The economist has an advantage

Our first contribution dealt with the difficult and scientifically poorly defined concept of body feeling. This text now turns to biomechanics. When you hear the term mechanics, it immediately gives the impression of extreme clarity and scientificity. We are tracking down this clarity and its limits.

Our first contribution dealt with the difficult and scientifically poorly defined concept of body awareness. This text now turns to biomechanics. When you hear the term mechanics, it immediately gives the impression of extreme clarity and scientificity. We are investigating this clarity and its limits.

Biomechanics is of the opinion that a muscle needs to generate less tension by contracting when its ability to store elastic energy is greater, as are the tendons and connective tissue structures within the muscles are able to act as springs. The properties of the muscle are often compared to those of other elastic materials. However, these properties vary depending on the level of training and the nervous innervation and of course also on the type of muscle structure (feathered, bulbous, etc.). Biomechanics subdivides the work of the muscle as follows:

  • Before the external forces act (e.g. floor reaction force, inertia of equipment), the contractile part is activated (pre-innervation) (isometric tension ).
  • In the main phase of the movement, this is followed by a more or less pronounced stretching of the muscle, which is associated with the storage of elastic energy.
  • The origin and insertion of the muscle then approach each other, which is accompanied by an energy release from the tendon / muscle system (heat generation)

These phases of energy release by the muscle can be influenced. The pre-tensioning of the muscle (also called Preflex) as well as the mechanical properties of the muscle and the tendons can be trained and ultimately the external force (other sport, other equipment) can be modified.

Economical at the best time

The more efficiently a muscle movement is implemented, the longer you can train, since the metabolites leading to muscle fatigue flood more slowly and the heat development in the organism is delayed. In any case, it is worthwhile to pay attention to the economy of the motion sequences. Because, for example, allows more economical running, longer running and, as a result, faster running. This means using less oxygen on the same route at the same speed initially and thus generating less heat, which is ultimately a factor that limits performance. Training studies confirm that improvements in running economy make up the training effect, especially in well-trained athletes. Running faster with the same oxygen consumption means running economically. A high aerobic capacity, on the other hand, is a marker of poor running economy. The best marathon runners have VO2max levels between 63-74 ml / kg / min. Therefore, higher VO2max values ​​are not associated with greater success.

The cheetah – an example of great optimized running

Reduce weight – improve running economy

This big cat is considered to be the fastest land animal. It can reach a top speed of up to 112 km / h, but can only maintain its high speed for about 400 m or less than a minute. Its head-torso length is approx. 150 cm, plus a 70 cm long tail. The shoulder height is 80 cm. Despite its impressive size, it only weighs up to 60 kg.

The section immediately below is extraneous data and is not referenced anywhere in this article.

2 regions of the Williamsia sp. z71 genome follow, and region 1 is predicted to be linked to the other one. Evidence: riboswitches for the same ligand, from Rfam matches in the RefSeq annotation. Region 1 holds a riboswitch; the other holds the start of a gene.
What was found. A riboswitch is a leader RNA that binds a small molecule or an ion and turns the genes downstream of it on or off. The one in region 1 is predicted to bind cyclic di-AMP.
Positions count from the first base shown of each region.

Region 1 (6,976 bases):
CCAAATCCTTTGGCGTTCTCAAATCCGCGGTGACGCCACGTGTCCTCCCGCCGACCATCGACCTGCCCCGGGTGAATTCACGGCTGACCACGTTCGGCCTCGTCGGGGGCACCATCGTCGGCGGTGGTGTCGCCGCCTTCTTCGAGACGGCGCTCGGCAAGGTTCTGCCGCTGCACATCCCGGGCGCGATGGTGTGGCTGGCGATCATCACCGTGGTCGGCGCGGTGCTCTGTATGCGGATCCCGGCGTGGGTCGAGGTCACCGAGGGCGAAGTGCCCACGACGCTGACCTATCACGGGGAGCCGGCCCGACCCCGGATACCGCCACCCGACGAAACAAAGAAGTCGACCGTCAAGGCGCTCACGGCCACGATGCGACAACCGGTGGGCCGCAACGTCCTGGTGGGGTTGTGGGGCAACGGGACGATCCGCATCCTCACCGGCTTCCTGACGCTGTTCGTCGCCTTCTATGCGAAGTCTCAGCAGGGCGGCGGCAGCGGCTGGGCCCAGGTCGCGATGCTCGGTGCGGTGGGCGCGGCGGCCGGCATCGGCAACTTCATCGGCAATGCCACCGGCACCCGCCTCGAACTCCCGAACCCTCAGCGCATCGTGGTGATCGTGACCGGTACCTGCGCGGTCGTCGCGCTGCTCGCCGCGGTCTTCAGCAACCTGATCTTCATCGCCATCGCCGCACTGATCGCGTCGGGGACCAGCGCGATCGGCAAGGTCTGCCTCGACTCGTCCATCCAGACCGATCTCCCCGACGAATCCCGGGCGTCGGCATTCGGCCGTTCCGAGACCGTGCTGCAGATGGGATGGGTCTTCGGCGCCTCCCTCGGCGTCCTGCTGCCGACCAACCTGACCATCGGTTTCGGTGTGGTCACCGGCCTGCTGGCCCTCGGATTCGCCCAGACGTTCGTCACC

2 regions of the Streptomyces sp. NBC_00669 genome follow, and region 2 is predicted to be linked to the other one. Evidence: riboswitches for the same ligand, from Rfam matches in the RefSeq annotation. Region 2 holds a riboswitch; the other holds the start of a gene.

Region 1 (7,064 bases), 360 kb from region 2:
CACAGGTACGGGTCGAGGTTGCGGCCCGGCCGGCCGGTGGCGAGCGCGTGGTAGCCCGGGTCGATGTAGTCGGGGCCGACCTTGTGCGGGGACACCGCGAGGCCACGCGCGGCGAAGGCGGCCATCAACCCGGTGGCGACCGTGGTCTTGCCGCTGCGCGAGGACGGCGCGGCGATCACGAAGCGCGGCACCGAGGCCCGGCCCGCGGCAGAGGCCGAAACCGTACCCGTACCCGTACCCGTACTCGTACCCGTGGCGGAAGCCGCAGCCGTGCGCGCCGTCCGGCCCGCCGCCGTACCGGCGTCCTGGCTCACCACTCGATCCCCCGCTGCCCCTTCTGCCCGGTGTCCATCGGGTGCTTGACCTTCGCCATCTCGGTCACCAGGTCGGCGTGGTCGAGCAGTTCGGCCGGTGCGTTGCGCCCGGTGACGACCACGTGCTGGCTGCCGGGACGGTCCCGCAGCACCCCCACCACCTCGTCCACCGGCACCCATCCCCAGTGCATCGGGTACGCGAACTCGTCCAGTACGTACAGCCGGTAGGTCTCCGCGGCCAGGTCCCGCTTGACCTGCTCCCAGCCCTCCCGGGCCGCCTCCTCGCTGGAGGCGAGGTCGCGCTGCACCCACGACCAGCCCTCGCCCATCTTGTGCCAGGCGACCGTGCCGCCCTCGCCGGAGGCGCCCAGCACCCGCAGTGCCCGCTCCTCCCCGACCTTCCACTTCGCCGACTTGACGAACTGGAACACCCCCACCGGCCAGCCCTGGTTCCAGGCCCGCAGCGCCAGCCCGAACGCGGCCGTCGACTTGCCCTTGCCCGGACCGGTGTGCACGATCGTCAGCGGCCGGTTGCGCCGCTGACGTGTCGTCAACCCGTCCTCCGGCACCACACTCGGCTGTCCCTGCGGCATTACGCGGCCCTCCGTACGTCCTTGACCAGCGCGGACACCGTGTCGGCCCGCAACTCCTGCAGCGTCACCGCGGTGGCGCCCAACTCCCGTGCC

Its spine is highly flexible and gives the cheetah tremendous elasticity. In isometric tension, his entire body gives the impression of a spring under tension. When he starts the sprint, he reaches 60 km / h after two seconds. Laboratory experiments have shown that when the cheetah has a rectal temperature of 40.5 to 41 ° C, it immediately stops walking. You simply lie down on the treadmill, stretch your legs and refuse to move.

Fatigue of the stretch-shortening cycle

Repeated high speed and brief eccentric muscle contractions, such as when running, induce a special form of fatigue that can last up to seven days after a marathon can last. Characteristic of this fatigue is the reduced contractile capacity of the loaded muscle combined with a lower stretch tolerance and a delayed transition from stretching to shortening in the course of the stretch-shortening cycle. The muscle loses its elasticity because the nerve reflex control does not function adequately. The movement becomes superfluous and rigid. This fatigue of the stretching-shortening cycle is due to reversible micro-injuries (inflammation foci) of the muscle and, above all, of the muscle spindles (sensors for measuring the change in length within the muscles), whose healing processes can take up to a week.

Back to Africa

Kenyans generally train harder than top athletes from other continents. Training volume and training intensity are incomparable, especially at a young age. The result of hard training is a structural change in the connective tissue structures in the area of ​​the calf muscles and the ankle. The stretch-shortening cycle, which is based on a reflex, is, so to speak, “killed”. The greater passive elasticity of the connective tissue structures allows you to move with less contraction and more storage of potential energy.

In addition, they usually have a lower body weight, even if they are not always small. So your running economy is also better. This is at least a plausible explanation for their extraordinary mileage and, above all, for the fact that these athletes do not experience a slump in a marathon, for example, like a hobby athlete whose DVZ collapses. Without hard training for at least ten years, this performance simply cannot be achieved.

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